[Tutor] Re: Advice needed on first project

Adam adam at monkeez.org
Thu Apr 15 15:33:29 EDT 2004

Andrei wrote:

> Adam wrote on Thursday 15 April 2004 18:49:
> <snip>
> Triple-quoted strings can have this form:
> """First line
> Second line""",
> which makes them a better way of specifying long strings. So it does have to
> do with the newline characters in long strings :). It would also remove the
> need to make a function especially for the purpose of showing the welcome
> string, since it could simply be a variable which gets printed, "print
> welcome".
> Another neat trick is to use a docstring at the top of your module and use
> that for welcome too:
> """My doc""" # doc string for module
> print __doc__ # print docstring at top of module

I thought so - this is a very intuitive language to pick up (well, at 
least for me it is). This will be adopted.

> Other suggestions about the code:
> - don't use tabs. The preferred way of writing Python code is by using 4
> spaces per indentation level. This is what you do in create_new_articles,
> but you use tabs in menu. If you now try to copy-paste code from the one to
> the other in order to avoid the mini-modules, you'll get some errors I
> think.
> The best way to not worry about this is to set up your editor in such a way
> that pressing TAB will insert 4 spaces and that auto-indentation uses 4
> spaces.
> - raw_input takes a parameter:
>     >>> raw_input("Your name: ")
>     Your name: Adam
>     'Adam'
> Use this in order to avoid all the print statements in create_new_article.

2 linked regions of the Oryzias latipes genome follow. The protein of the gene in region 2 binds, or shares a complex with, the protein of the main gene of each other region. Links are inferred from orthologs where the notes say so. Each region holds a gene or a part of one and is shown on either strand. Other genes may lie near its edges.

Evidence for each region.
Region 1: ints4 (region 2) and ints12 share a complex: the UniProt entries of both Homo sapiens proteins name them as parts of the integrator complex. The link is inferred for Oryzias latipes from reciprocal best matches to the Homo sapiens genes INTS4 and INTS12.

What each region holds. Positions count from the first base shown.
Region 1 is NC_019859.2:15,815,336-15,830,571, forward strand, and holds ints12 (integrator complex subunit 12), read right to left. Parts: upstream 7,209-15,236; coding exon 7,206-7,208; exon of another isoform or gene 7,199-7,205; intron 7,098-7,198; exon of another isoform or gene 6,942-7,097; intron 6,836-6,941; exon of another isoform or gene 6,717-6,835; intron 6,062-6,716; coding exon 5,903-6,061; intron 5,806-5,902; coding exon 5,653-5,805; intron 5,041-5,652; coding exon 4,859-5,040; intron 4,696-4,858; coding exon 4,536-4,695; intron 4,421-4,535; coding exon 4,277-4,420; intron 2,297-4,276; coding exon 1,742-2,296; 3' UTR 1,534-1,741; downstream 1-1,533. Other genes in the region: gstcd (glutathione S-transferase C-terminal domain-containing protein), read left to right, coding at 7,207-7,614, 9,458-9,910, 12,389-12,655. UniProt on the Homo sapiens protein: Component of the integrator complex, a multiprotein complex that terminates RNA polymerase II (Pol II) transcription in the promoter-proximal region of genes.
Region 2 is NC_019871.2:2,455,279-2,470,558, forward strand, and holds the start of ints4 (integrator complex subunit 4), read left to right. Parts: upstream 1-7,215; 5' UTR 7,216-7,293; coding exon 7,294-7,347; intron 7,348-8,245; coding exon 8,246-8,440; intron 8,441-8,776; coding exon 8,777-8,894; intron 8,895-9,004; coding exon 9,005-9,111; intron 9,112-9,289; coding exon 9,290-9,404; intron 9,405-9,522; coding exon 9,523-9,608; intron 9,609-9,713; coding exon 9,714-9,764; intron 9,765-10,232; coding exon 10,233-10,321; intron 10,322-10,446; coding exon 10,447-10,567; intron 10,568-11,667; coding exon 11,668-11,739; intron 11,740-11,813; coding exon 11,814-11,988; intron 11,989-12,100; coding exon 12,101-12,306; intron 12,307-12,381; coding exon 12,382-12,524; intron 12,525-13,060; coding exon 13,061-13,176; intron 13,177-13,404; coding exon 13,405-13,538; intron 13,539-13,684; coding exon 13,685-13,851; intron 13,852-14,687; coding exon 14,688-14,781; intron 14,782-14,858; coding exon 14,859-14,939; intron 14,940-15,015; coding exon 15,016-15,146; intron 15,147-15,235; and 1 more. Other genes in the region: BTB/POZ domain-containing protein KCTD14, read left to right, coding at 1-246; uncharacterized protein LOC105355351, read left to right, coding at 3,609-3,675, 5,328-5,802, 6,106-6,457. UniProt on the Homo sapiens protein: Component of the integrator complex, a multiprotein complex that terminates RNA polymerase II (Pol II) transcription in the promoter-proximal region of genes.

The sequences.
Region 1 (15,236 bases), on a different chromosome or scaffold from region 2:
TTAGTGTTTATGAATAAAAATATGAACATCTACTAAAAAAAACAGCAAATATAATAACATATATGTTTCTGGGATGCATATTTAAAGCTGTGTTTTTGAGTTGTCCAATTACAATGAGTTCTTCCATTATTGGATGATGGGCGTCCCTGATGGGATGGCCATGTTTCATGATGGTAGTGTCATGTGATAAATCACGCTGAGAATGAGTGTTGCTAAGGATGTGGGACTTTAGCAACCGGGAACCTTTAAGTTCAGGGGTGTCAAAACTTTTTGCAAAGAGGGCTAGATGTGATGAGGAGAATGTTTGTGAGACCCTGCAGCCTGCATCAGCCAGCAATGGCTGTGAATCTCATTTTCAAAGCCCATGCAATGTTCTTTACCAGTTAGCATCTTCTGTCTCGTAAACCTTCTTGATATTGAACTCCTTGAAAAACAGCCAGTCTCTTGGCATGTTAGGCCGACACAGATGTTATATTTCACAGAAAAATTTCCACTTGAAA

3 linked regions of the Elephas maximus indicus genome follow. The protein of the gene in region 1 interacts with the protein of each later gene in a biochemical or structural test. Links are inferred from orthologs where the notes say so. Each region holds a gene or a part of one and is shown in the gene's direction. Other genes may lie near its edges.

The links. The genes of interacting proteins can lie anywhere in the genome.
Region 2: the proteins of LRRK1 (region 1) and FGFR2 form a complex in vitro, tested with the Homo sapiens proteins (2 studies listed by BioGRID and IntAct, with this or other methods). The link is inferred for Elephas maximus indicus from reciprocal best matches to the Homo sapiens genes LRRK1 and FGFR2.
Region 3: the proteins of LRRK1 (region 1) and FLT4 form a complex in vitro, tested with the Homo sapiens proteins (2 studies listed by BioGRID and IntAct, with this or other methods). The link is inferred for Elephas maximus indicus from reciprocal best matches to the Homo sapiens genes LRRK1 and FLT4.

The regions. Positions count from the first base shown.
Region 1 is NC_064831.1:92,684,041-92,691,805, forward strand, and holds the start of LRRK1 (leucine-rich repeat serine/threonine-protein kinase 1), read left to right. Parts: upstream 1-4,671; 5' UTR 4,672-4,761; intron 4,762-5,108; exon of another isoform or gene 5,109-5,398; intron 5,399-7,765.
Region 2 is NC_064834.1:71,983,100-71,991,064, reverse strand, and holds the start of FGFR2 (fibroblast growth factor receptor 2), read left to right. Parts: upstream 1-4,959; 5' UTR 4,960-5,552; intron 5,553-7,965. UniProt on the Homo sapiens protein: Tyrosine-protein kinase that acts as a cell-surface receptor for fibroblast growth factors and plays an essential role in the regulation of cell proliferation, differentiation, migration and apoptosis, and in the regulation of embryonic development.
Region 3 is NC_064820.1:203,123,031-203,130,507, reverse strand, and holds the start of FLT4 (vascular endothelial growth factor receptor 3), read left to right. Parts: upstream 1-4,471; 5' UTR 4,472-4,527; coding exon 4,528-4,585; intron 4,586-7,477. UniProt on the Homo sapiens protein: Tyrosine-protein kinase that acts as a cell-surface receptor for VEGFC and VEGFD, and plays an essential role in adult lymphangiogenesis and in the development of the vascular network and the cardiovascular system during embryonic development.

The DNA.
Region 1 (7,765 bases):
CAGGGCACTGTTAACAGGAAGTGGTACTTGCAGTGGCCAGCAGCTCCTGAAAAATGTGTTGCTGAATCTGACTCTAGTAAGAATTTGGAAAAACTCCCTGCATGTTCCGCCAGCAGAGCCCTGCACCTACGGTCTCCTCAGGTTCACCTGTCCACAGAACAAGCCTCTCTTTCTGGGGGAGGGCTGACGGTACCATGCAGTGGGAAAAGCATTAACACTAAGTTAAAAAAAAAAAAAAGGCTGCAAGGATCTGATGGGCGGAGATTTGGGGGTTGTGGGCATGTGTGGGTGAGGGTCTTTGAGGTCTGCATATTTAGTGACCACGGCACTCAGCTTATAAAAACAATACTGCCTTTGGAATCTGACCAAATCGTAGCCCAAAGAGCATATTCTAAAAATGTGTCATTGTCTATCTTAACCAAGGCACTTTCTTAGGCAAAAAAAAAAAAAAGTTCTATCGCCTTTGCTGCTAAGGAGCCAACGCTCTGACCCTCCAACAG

> This will almost halve the amount of code in that function.

I think I already experienced some problems with the tabs already. I 
started off using jedit (please don't start a discussion about merits of 
  text editors!) and then gave pyalamode a go - it seemed to report 
errors with the indentation. I imagine that if I use one editor 
consistently, it will prevent this.

> - always assume your users are stupid - I do that even if I only code for
> myself :). What happens if your user answers "n" or 'new' in the menu or
> accidentally types a space before or after the 'n'? He's told the choice is
> invalid. Case sensitive menus are not a very good idea. That's why it makes
> sense to clean up the response a bit:
>   response = response.strip().lower() # remove spaces and lower-case it
> In order to account for cases when the user answers 'new', you could also:
>   response = response[:1] # only look at the first char
> - there's no way to exit from the menu, nor instructions on how to terminate
> the program by other means (Ctrl+Z).

This kind of feature is coming and it seems very easy to implement, but 
I bet that it is quite difficult to do well (ie. taking into account all 
  eventualities of user input).

Thanks again.


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